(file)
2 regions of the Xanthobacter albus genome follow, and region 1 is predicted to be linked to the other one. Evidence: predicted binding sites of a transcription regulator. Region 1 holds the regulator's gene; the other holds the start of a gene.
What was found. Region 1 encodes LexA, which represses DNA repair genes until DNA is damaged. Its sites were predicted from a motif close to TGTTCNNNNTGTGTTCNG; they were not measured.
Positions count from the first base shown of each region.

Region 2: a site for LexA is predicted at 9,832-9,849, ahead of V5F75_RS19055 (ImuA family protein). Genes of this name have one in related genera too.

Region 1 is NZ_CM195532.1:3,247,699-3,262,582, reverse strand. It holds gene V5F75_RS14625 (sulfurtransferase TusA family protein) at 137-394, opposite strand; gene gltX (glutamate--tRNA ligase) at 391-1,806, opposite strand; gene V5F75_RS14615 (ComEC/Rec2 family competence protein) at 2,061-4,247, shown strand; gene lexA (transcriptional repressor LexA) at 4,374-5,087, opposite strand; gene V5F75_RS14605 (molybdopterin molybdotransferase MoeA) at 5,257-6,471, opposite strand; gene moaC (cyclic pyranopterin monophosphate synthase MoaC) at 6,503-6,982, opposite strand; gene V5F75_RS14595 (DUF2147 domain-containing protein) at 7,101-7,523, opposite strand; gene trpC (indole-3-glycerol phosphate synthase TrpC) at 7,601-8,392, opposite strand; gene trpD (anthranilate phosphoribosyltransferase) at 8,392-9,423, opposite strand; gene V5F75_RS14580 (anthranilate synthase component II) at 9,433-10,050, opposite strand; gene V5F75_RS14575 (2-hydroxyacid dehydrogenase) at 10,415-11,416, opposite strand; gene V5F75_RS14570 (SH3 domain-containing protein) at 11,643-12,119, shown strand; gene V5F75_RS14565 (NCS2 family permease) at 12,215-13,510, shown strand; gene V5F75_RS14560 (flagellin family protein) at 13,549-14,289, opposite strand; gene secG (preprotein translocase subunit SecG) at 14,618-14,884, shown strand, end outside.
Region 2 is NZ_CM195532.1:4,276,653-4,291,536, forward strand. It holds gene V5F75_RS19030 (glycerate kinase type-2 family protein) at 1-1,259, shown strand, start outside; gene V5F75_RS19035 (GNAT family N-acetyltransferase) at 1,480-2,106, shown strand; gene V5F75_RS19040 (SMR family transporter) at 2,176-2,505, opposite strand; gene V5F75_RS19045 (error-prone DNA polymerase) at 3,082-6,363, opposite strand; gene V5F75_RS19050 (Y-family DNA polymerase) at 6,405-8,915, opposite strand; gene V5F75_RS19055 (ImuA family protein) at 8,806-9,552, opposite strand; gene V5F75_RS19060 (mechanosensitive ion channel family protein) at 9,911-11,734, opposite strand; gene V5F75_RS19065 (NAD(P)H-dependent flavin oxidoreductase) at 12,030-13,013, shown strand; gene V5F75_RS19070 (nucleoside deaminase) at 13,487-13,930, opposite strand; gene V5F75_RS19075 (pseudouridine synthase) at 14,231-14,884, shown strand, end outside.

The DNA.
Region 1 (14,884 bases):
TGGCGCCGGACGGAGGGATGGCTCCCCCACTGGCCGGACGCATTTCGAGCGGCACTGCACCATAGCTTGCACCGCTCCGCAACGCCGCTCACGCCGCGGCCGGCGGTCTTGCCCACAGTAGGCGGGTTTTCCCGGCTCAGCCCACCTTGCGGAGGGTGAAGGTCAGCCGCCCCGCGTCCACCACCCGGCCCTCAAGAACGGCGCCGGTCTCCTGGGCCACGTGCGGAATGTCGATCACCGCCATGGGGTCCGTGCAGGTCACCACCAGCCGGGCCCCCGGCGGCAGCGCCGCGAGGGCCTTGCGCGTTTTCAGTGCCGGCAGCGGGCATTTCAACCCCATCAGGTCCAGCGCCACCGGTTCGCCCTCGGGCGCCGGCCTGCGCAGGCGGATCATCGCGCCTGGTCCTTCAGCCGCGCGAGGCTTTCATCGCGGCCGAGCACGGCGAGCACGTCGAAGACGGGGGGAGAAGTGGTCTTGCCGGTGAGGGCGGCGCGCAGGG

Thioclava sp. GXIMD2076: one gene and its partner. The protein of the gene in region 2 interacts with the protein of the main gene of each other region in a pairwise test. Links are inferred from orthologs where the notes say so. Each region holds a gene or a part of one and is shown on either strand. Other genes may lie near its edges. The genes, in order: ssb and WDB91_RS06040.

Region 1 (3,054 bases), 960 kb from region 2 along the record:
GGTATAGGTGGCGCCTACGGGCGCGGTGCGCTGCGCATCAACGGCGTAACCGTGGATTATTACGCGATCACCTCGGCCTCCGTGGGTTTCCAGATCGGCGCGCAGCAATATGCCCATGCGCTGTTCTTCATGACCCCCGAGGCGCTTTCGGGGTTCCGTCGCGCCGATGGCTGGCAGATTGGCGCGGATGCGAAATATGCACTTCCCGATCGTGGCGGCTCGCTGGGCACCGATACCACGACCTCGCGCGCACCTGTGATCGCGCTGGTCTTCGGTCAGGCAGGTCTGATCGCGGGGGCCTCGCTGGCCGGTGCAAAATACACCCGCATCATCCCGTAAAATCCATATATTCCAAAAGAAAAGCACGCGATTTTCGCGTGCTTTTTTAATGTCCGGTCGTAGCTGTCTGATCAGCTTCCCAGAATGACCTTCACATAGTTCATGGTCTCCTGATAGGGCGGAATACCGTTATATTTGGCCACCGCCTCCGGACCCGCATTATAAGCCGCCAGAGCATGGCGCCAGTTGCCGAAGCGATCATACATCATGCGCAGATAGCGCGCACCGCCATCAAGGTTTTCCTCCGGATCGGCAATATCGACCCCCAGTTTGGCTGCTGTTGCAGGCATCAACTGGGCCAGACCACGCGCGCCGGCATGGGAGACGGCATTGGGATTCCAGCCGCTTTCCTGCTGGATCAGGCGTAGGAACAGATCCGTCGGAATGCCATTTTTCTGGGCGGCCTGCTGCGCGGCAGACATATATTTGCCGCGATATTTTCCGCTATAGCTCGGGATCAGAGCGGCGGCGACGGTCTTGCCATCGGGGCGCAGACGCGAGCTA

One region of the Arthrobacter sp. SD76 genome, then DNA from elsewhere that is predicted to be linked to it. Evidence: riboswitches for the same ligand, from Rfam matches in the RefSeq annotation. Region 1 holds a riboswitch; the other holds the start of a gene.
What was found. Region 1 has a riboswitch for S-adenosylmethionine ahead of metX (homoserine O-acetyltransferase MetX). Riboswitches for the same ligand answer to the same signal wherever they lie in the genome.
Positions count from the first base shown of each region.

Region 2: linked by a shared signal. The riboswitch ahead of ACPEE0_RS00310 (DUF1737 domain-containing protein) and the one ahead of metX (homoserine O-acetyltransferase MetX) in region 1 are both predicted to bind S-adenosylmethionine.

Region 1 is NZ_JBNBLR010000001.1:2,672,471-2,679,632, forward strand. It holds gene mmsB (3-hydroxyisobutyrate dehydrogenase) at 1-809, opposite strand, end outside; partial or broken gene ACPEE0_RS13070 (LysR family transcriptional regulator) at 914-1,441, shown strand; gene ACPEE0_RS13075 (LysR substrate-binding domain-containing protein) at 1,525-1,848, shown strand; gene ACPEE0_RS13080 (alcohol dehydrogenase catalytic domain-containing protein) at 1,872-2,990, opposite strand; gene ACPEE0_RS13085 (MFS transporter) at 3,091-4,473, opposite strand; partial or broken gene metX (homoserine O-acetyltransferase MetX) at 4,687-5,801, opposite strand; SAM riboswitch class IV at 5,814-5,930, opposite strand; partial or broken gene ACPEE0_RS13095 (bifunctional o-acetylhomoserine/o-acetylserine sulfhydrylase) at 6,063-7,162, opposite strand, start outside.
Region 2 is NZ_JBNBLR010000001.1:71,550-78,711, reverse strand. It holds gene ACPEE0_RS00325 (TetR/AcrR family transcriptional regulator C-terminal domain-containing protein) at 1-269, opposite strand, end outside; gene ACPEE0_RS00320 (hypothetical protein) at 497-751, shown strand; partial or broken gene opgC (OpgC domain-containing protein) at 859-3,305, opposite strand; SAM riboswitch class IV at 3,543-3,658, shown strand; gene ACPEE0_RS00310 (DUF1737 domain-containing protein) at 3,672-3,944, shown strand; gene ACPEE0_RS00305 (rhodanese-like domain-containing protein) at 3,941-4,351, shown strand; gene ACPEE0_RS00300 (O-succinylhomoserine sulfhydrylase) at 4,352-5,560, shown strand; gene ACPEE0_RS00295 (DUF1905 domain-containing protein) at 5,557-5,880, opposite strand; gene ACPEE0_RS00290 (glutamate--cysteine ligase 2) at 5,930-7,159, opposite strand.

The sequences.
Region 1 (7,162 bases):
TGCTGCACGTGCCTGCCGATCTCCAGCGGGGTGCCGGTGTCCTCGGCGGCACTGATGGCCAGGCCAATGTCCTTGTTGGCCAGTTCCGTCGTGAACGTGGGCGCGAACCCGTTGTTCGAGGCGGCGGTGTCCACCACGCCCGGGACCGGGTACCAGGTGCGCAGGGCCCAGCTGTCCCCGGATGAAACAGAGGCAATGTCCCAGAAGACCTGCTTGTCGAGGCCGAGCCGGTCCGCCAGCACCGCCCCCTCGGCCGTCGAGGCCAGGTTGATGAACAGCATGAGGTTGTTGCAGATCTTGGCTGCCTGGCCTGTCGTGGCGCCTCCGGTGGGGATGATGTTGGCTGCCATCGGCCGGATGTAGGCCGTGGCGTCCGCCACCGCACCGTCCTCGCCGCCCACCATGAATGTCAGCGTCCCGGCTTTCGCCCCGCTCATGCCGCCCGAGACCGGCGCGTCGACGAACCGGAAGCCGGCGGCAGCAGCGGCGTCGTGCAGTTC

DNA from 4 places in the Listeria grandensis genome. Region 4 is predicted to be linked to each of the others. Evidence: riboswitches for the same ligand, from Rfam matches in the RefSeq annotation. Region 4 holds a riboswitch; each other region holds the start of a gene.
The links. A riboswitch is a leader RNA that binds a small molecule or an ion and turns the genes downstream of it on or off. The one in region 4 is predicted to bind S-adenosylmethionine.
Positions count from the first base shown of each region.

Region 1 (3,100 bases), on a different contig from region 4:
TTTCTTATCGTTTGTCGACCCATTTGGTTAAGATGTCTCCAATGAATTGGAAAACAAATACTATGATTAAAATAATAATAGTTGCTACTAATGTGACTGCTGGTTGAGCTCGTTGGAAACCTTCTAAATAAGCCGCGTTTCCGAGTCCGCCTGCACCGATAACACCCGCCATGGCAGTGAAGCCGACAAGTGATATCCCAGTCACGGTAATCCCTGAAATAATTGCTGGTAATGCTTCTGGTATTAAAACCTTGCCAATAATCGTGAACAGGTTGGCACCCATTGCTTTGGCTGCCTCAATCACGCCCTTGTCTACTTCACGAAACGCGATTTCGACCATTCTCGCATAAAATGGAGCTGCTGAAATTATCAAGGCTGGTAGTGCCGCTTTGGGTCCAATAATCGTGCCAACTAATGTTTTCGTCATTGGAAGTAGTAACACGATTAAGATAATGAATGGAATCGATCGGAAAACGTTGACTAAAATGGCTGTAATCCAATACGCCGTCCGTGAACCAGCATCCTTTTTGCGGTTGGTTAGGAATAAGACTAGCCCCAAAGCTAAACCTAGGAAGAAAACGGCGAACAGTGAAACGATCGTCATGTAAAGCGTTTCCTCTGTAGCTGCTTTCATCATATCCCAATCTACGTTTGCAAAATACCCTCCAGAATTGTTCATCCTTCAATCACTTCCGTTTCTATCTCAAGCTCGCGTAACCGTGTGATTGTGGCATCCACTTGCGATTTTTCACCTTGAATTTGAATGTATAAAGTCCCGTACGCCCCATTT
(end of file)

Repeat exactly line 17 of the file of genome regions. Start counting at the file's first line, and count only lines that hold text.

Region 1 is NZ_JBNBLR010000001.1:2,672,471-2,679,632, forward strand. It holds gene mmsB (3-hydroxyisobutyrate dehydrogenase) at 1-809, opposite strand, end outside; partial or broken gene ACPEE0_RS13070 (LysR family transcriptional regulator) at 914-1,441, shown strand; gene ACPEE0_RS13075 (LysR substrate-binding domain-containing protein) at 1,525-1,848, shown strand; gene ACPEE0_RS13080 (alcohol dehydrogenase catalytic domain-containing protein) at 1,872-2,990, opposite strand; gene ACPEE0_RS13085 (MFS transporter) at 3,091-4,473, opposite strand; partial or broken gene metX (homoserine O-acetyltransferase MetX) at 4,687-5,801, opposite strand; SAM riboswitch class IV at 5,814-5,930, opposite strand; partial or broken gene ACPEE0_RS13095 (bifunctional o-acetylhomoserine/o-acetylserine sulfhydrylase) at 6,063-7,162, opposite strand, start outside.